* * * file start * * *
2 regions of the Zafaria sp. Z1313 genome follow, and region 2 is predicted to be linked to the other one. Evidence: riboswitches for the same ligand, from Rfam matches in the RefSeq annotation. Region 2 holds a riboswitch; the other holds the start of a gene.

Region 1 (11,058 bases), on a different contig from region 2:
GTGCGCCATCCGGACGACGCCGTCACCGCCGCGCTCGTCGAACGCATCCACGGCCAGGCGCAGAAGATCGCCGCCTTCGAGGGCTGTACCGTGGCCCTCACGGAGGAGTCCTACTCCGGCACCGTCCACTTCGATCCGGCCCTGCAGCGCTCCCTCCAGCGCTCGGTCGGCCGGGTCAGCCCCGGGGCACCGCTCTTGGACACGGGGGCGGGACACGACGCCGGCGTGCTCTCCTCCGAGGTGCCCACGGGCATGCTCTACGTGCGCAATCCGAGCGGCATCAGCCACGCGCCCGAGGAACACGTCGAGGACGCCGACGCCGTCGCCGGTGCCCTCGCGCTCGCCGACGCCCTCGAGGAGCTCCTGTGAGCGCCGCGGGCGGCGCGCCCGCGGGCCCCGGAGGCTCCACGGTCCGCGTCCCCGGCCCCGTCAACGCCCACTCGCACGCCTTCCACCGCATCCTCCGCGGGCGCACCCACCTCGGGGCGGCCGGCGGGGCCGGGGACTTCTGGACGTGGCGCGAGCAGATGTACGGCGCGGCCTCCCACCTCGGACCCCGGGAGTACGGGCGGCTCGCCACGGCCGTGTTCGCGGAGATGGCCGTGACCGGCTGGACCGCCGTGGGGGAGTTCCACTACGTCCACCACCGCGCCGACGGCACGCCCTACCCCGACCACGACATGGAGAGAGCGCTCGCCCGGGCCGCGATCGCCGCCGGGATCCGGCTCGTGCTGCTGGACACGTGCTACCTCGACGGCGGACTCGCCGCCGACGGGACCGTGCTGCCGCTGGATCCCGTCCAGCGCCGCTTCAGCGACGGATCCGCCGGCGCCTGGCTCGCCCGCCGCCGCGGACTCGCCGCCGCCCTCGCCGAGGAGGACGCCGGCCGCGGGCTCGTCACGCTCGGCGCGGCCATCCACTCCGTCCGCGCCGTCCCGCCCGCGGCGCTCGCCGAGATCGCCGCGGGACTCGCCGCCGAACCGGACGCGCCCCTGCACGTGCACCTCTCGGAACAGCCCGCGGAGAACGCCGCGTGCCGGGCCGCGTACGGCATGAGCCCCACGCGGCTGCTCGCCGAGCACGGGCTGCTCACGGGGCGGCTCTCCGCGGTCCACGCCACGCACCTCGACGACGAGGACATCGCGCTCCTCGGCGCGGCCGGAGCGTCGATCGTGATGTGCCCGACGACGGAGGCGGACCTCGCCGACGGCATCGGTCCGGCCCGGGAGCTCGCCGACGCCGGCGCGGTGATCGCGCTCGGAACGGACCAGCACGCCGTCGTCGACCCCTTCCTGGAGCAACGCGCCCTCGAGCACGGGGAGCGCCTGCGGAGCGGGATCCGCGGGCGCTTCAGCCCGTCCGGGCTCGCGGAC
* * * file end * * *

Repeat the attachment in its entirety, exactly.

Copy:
2 regions of the Zafaria sp. Z1313 genome follow, and region 2 is predicted to be linked to the other one. Evidence: riboswitches for the same ligand, from Rfam matches in the RefSeq annotation. Region 2 holds a riboswitch; the other holds the start of a gene.

Region 1 (11,058 bases), on a different contig from region 2:
GTGCGCCATCCGGACGACGCCGTCACCGCCGCGCTCGTCGAACGCATCCACGGCCAGGCGCAGAAGATCGCCGCCTTCGAGGGCTGTACCGTGGCCCTCACGGAGGAGTCCTACTCCGGCACCGTCCACTTCGATCCGGCCCTGCAGCGCTCCCTCCAGCGCTCGGTCGGCCGGGTCAGCCCCGGGGCACCGCTCTTGGACACGGGGGCGGGACACGACGCCGGCGTGCTCTCCTCCGAGGTGCCCACGGGCATGCTCTACGTGCGCAATCCGAGCGGCATCAGCCACGCGCCCGAGGAACACGTCGAGGACGCCGACGCCGTCGCCGGTGCCCTCGCGCTCGCCGACGCCCTCGAGGAGCTCCTGTGAGCGCCGCGGGCGGCGCGCCCGCGGGCCCCGGAGGCTCCACGGTCCGCGTCCCCGGCCCCGTCAACGCCCACTCGCACGCCTTCCACCGCATCCTCCGCGGGCGCACCCACCTCGGGGCGGCCGGCGGGGCCGGGGACTTCTGGACGTGGCGCGAGCAGATGTACGGCGCGGCCTCCCACCTCGGACCCCGGGAGTACGGGCGGCTCGCCACGGCCGTGTTCGCGGAGATGGCCGTGACCGGCTGGACCGCCGTGGGGGAGTTCCACTACGTCCACCACCGCGCCGACGGCACGCCCTACCCCGACCACGACATGGAGAGAGCGCTCGCCCGGGCCGCGATCGCCGCCGGGATCCGGCTCGTGCTGCTGGACACGTGCTACCTCGACGGCGGACTCGCCGCCGACGGGACCGTGCTGCCGCTGGATCCCGTCCAGCGCCGCTTCAGCGACGGATCCGCCGGCGCCTGGCTCGCCCGCCGCCGCGGACTCGCCGCCGCCCTCGCCGAGGAGGACGCCGGCCGCGGGCTCGTCACGCTCGGCGCGGCCATCCACTCCGTCCGCGCCGTCCCGCCCGCGGCGCTCGCCGAGATCGCCGCGGGACTCGCCGCCGAACCGGACGCGCCCCTGCACGTGCACCTCTCGGAACAGCCCGCGGAGAACGCCGCGTGCCGGGCCGCGTACGGCATGAGCCCCACGCGGCTGCTCGCCGAGCACGGGCTGCTCACGGGGCGGCTCTCCGCGGTCCACGCCACGCACCTCGACGACGAGGACATCGCGCTCCTCGGCGCGGCCGGAGCGTCGATCGTGATGTGCCCGACGACGGAGGCGGACCTCGCCGACGGCATCGGTCCGGCCCGGGAGCTCGCCGACGCCGGCGCGGTGATCGCGCTCGGAACGGACCAGCACGCCGTCGTCGACCCCTTCCTGGAGCAACGCGCCCTCGAGCACGGGGAGCGCCTGCGGAGCGGGATCCGCGGGCGCTTCAGCCCGTCCGGGCTCGCGGAC